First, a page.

West Ham's first season in Stratford marked by mediocrity and frustration
The 2016-17 season was always going to be difficult for West Ham. The move from Upton Park to Stratford was expected to be painful and so it proved. A poor summer in the transfer market made things more difficult, however, and the club struggled to rise over mediocrity for most of the campaign.
Surviving without any real relegation threat might prove to be the season's real success.
Rating out of 10: 5
The 1-0 win against Tottenham was not only a good night in terms of beating a local rival, it was also the evening the team showed a desire and tenacity that had eluded them for most of the season. The reward was an atmosphere that rivalled that of the post North/South Bank Boleyn -- and there were few who ever thought that was likely to happen this season.
Running it close was the 2-1 fourth-round EFL win against Chelsea, when it seemed -- for just a brief period in October -- the Hammers might be able to turn the early season tedium into something positive. It wasn't to be.
In reality, the season's highlight was all around. Many supporters complained and, early on, there was much to complain about. Some stayed away and will never come back. Too many who had nothing to do with the club, said West Ham had sold its soul. The fact is the London Stadium has secured West Ham's future and has raised the profile -- not to mention the attendance -- of the club several notches. It will take time, but the Hammers have taken a giant step into the future.
There's always a tendency from those outside a club to assume the heavy defeats are the hardest to bear. Thrashings at the hands of Arsenal (5-1), Liverpool (4-0) and Manchester City (4-0) -- all at the London Stadium -- were certainly painful. However, the Premier League is a competition that isn't set on a level playing field and sometimes, when the opposition is demonstrably superior and playing at their best, the only thing to complain about is the manner of the defeat.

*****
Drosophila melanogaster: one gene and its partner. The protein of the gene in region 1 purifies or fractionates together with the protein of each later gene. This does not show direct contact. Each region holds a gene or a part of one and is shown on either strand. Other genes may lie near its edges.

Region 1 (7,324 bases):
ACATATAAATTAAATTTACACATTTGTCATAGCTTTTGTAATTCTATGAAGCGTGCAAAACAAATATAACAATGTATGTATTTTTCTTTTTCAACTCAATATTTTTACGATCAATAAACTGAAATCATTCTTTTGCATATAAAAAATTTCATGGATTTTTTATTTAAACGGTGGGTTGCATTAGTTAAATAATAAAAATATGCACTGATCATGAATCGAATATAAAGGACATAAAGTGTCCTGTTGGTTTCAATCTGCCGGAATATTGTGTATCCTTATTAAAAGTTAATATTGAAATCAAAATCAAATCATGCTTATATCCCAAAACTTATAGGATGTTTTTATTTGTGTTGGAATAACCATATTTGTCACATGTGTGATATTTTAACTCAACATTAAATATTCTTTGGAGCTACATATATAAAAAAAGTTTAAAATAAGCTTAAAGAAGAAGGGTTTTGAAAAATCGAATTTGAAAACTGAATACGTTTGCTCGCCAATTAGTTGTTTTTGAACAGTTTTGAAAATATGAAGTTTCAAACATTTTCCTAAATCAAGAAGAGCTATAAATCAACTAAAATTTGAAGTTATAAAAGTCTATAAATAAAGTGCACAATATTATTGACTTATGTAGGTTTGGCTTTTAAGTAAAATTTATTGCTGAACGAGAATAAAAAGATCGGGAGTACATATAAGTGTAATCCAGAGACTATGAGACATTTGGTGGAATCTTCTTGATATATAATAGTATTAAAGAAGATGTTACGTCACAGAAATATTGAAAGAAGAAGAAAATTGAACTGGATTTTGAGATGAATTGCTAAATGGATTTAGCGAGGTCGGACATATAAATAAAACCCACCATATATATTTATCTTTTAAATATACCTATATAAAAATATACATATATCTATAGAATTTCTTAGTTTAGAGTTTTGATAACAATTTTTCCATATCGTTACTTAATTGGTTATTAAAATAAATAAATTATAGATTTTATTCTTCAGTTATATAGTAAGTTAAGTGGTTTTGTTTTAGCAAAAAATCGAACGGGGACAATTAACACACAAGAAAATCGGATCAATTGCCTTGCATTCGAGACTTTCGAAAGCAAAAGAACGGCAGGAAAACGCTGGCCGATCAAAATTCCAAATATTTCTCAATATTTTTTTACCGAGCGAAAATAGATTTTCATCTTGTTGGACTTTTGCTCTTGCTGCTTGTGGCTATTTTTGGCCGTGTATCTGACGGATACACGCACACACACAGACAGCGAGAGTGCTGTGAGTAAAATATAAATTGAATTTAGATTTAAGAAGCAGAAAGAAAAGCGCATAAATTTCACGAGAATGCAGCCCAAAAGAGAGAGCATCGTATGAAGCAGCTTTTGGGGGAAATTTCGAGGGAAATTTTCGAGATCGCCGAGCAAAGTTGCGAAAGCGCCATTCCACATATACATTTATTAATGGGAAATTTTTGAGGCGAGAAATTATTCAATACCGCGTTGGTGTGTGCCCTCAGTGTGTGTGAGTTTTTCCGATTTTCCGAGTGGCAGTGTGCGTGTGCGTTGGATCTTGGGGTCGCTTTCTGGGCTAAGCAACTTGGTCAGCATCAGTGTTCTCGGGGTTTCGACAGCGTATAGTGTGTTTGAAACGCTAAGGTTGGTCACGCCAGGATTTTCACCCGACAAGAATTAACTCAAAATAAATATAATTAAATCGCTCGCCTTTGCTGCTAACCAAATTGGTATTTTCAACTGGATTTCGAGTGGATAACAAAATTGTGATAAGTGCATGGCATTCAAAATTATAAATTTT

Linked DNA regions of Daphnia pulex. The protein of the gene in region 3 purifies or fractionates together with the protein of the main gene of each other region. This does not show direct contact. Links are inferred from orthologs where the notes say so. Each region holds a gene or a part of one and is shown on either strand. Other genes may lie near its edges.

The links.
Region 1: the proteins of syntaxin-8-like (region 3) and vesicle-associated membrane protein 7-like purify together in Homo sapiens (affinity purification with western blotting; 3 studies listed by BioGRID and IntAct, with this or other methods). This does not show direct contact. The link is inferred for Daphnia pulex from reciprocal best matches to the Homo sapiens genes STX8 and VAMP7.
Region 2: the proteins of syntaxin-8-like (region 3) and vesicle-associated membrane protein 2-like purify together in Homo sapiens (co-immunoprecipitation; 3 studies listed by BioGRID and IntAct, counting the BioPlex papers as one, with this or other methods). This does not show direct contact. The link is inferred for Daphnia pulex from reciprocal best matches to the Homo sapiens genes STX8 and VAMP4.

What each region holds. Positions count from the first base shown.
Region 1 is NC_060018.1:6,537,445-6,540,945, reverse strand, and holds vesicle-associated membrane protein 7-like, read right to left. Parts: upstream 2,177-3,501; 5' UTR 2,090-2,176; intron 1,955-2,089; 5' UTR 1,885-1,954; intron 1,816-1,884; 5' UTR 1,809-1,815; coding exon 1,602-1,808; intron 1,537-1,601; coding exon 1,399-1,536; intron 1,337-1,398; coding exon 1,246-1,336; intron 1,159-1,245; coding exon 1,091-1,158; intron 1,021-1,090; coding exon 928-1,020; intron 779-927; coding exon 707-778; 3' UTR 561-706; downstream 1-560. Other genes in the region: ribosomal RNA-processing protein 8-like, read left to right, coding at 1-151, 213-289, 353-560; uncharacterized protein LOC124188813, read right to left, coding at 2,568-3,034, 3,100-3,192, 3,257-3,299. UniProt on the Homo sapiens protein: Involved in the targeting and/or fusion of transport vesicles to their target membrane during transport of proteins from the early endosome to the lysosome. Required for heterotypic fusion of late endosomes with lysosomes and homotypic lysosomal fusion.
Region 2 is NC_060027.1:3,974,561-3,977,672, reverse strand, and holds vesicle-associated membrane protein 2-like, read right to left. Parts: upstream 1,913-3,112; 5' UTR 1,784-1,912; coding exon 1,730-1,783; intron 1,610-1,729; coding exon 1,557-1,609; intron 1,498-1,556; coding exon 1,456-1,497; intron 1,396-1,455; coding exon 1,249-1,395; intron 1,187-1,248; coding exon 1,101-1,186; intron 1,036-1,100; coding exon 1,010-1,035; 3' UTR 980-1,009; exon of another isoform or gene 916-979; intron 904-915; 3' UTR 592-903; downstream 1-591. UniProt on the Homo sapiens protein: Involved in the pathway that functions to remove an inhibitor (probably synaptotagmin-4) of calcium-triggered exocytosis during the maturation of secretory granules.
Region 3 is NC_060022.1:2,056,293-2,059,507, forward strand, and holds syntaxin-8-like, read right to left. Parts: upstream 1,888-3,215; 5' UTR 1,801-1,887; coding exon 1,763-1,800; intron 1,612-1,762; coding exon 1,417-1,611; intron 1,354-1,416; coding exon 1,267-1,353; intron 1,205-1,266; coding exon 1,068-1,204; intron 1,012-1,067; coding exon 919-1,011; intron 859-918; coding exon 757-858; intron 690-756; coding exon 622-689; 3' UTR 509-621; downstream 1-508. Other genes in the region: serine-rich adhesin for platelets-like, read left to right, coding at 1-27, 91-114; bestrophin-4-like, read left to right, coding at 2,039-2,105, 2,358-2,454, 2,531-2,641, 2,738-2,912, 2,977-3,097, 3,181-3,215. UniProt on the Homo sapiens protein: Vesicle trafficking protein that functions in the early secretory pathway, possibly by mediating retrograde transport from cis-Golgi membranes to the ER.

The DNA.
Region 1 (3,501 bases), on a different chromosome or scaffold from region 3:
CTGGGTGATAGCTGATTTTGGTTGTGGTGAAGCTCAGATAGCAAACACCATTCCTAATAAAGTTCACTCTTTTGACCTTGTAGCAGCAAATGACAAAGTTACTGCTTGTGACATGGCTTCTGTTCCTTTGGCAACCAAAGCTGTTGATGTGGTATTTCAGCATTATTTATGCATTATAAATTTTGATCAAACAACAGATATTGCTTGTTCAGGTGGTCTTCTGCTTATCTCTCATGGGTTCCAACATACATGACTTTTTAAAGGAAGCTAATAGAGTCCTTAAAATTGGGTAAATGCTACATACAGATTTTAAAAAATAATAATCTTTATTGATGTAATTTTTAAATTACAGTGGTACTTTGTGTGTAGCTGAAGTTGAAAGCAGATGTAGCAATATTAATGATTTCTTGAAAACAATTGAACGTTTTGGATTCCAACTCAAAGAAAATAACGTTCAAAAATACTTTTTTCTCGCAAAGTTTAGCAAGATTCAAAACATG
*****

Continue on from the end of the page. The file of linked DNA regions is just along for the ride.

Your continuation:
West Ham have looked clueless, out-classed and jaded at times this season certainly, but what fans do expect is for the team to perform against opposition their equal. The 4-2 defeat at home by Watford in early September, after leading 2-0 just before half time, was undoubtedly a low. Even at the time, it suggested there was a problem beyond settling into a new home.
Michail Antonio was named the Hammer of the Year and would undoubtedly be classed one of the few players to show anywhere near his real form this season.
Argentine Manuel Lanzini would run Antonio close though. Lanzini stepped up after the departure of Dimitri Payet and has been head and shoulders over most of his teammates, particularly since Antonio suffered his season-ending injury.
A Flop of the Season award at the London Stadium would surely consist of a queue of players jostling each other and shouting "Me! Me!"
Andre Ayew, Edimilson Fernandes, Havard Nordtveit, Gokhan Tore, Alvaro Arbeloa, Robert Snodgrass, Jonathan Calleri and Jose Fonte have all disappointed at various times. Some, like Fonte, have stuck to the task and have shown fleetingly why they were purchased; others, like Snodgrass, hold out hope for the future. Some though -- World Cup Winner Arbeloa stand up here -- just leave supporters dumbfounded; scratching their heads at exactly how football works sometimes.
Nevertheless, despite all the poor signings -- and even for West Ham this has been a bumper crop -- the biggest flop has been Payet. A man who could have ruled in Stratford and joined the legions of the greats, Payet had his head turned in the summer at Euro 2016 and, though his body arrived back in England, his head and heart never did. A tragic outcome that has benefitted neither club, nor one suspects, player.
The frustrating thing about talking about transfers in the summer of 2017 is that the club's needs are exactly the same as those in the summer of 2016. Last year, despite bold talk and brave attempts, the club was reduced to scuffling around and buying players for much more than they were worth.
To make any headway next season, the club desperately need two strikers. With some firepower up front, there might be less pressure on the defence and midfield.
A right-back and a creative midfielder are also needed, and the money for those could be found by ditching many of last season's failures.
Peter Thorne, aka Billy Blagg (@BillyBlaggEsq), is ESPN FC's West Ham blogger.